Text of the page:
Honestly, I think I'm excited most about getting to wear my dress on our wedding day. You should be excited about your dress. You should be itching to spill the beans to your fiancé at every opportunity. I think you should have that same "The One" feeling about your dress as your fiancé! If you don't have that feeling when you try it on, maybe it's not the right dress for you.
I'll leave you with a few tips for wedding dress shopping:
1. Shop within your budget, whatever it is. While it would have been so fun to visit that boutique in Denver with my friends, it wouldn't have been a wise move while still seriously considering every dress. Like I mentioned, the cheapest dress there was well over my budget and only got more and more expensive from there. It might be fun to play dress up in insanely expensive dresses, but not when you fall in love with a dress that you'd have to refinance your house for. Everyone has a budget, even brides who end up buying a $10,000 dress, so figure it out before hand and plan accordingly. I wouldn't go to a shop that didn't have anything in my price range and I probably wouldn't recommend trying on a dress when you know it's more than you can afford.
2. Do your research. I don't even mean about the dresses. I think it's perfectly acceptable to not really know what you want and try it all. But do your research about the shops. Make sure they have something you want. And you know how every scene in any sitcom or rom com has the bride and her friends drinking champagne in a beautiful--and empty--boutique, maybe even eating cake? The shop where I bought my dress wouldn't even let us bring in water. The shop in Denver encouraged us to bring champagne and snacks when we called to make an appointment. Find out if you have to make an appointment. (You probably do.) Find out if you'll have one-on-one access to a consultant. Find out what they recommend you wear in terms of under garments. All that fun stuff.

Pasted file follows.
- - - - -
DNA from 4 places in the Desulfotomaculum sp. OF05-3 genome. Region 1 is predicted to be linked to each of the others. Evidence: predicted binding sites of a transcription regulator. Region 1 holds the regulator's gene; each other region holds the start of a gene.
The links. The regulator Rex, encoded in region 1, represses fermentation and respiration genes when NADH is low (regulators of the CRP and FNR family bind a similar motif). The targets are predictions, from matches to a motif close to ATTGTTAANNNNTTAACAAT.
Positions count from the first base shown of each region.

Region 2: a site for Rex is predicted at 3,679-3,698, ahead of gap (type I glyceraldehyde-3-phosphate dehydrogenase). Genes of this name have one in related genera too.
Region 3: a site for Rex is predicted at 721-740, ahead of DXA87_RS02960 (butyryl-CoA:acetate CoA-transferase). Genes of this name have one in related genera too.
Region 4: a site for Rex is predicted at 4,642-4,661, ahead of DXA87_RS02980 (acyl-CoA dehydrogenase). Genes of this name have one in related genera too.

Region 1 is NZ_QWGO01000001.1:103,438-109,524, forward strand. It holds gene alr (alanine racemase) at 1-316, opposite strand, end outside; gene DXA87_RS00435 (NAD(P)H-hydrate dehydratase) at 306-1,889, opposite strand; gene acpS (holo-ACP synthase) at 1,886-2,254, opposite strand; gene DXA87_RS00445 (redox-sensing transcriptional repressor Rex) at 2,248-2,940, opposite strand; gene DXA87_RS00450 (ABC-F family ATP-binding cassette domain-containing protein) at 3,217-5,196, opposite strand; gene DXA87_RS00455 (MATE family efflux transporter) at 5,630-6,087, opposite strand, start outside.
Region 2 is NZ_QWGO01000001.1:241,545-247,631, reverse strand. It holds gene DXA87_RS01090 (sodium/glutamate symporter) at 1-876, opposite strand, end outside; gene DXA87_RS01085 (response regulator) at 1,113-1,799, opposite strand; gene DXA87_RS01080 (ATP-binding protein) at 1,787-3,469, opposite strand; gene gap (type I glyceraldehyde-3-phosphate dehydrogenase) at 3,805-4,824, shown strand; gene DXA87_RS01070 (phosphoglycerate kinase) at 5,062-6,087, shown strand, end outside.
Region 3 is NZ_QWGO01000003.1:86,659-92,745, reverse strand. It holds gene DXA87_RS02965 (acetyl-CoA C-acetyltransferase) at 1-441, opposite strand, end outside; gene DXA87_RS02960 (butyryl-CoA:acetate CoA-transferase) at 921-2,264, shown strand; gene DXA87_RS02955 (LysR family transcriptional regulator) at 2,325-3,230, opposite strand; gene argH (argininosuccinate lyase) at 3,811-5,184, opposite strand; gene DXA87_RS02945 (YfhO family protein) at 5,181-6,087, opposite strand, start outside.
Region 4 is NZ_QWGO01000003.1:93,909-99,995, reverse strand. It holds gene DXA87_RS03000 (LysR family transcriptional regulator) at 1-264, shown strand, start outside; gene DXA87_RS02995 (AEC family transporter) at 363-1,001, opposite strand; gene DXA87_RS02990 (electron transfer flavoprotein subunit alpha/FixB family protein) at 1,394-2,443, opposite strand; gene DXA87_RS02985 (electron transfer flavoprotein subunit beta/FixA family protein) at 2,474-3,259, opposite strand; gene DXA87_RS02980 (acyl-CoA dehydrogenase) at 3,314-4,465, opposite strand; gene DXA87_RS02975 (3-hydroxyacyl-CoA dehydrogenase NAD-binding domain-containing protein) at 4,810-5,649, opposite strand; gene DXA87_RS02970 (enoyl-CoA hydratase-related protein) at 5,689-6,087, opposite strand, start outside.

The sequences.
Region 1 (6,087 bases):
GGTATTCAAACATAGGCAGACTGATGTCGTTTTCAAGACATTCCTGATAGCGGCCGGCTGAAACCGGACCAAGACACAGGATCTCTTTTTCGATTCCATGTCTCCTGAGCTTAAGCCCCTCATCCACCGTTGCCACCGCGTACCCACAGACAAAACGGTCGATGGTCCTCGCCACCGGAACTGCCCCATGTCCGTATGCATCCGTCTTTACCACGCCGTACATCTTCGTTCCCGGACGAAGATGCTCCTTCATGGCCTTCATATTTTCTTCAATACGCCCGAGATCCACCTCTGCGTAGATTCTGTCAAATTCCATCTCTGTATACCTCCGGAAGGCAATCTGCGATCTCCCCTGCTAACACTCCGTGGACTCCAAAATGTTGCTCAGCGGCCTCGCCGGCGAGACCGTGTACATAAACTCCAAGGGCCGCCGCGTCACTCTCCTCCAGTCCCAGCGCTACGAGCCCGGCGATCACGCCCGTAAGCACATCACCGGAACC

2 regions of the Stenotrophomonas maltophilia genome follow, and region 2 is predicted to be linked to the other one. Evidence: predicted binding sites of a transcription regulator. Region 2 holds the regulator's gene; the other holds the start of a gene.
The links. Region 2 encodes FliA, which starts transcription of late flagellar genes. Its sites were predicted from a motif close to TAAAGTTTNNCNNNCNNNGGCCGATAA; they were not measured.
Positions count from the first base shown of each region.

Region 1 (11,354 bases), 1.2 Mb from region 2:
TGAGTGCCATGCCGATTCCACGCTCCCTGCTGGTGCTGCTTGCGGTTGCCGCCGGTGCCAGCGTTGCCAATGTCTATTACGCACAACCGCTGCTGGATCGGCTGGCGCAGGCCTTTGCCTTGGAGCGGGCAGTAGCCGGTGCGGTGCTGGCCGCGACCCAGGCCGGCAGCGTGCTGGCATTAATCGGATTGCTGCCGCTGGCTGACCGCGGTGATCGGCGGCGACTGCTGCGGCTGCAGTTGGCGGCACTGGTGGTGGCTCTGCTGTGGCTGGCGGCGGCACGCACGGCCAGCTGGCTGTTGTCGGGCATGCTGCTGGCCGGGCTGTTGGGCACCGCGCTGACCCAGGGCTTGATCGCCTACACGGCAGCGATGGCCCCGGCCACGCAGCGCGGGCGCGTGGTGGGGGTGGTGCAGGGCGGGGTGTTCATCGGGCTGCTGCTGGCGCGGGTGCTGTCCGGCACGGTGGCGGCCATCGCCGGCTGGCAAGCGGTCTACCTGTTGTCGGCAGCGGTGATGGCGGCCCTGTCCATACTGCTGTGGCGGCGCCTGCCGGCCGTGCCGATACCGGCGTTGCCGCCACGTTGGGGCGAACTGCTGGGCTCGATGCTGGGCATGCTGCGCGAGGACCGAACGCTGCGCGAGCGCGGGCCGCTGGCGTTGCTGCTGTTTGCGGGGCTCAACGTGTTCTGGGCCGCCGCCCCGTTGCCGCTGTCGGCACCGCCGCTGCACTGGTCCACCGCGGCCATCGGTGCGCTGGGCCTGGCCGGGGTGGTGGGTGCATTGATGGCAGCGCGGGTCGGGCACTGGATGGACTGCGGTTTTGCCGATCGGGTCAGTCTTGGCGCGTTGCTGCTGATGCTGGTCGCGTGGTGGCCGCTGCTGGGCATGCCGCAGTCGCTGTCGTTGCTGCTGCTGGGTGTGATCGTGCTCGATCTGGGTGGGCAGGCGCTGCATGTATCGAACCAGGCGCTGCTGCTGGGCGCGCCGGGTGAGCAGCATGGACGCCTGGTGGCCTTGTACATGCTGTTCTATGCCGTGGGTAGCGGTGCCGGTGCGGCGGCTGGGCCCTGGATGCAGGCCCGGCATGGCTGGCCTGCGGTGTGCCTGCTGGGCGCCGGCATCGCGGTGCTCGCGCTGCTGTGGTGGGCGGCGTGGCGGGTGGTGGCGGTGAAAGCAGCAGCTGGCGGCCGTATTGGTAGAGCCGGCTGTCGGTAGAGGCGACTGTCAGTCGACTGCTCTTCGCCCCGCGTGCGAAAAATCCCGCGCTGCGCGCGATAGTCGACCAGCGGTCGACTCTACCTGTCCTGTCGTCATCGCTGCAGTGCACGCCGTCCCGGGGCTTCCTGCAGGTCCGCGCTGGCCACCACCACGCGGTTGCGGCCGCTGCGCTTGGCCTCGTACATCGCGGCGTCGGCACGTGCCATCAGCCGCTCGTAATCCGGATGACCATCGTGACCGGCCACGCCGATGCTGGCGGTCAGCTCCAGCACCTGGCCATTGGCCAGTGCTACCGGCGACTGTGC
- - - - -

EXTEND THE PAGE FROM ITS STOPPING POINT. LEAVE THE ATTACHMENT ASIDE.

3. Keep an open mind. Just because you tried on what you thought you wanted and didn't love it doesn't mean it's hopeless. There's still a dress out there for you. Bring along people you trust to give you honest feedback. Bring a camera to see how it photographs.
4. Have fun. Of course! There's only one time in your life when you get to dress up in an unlimited amount of wedding dresses! Embrace it and have fun with it. Yeah, shopping isn't for everyone, big fluffy white gowns aren't for everyone, but still give yourself a chance to fall in love with something you can't wait to wear on your wedding day.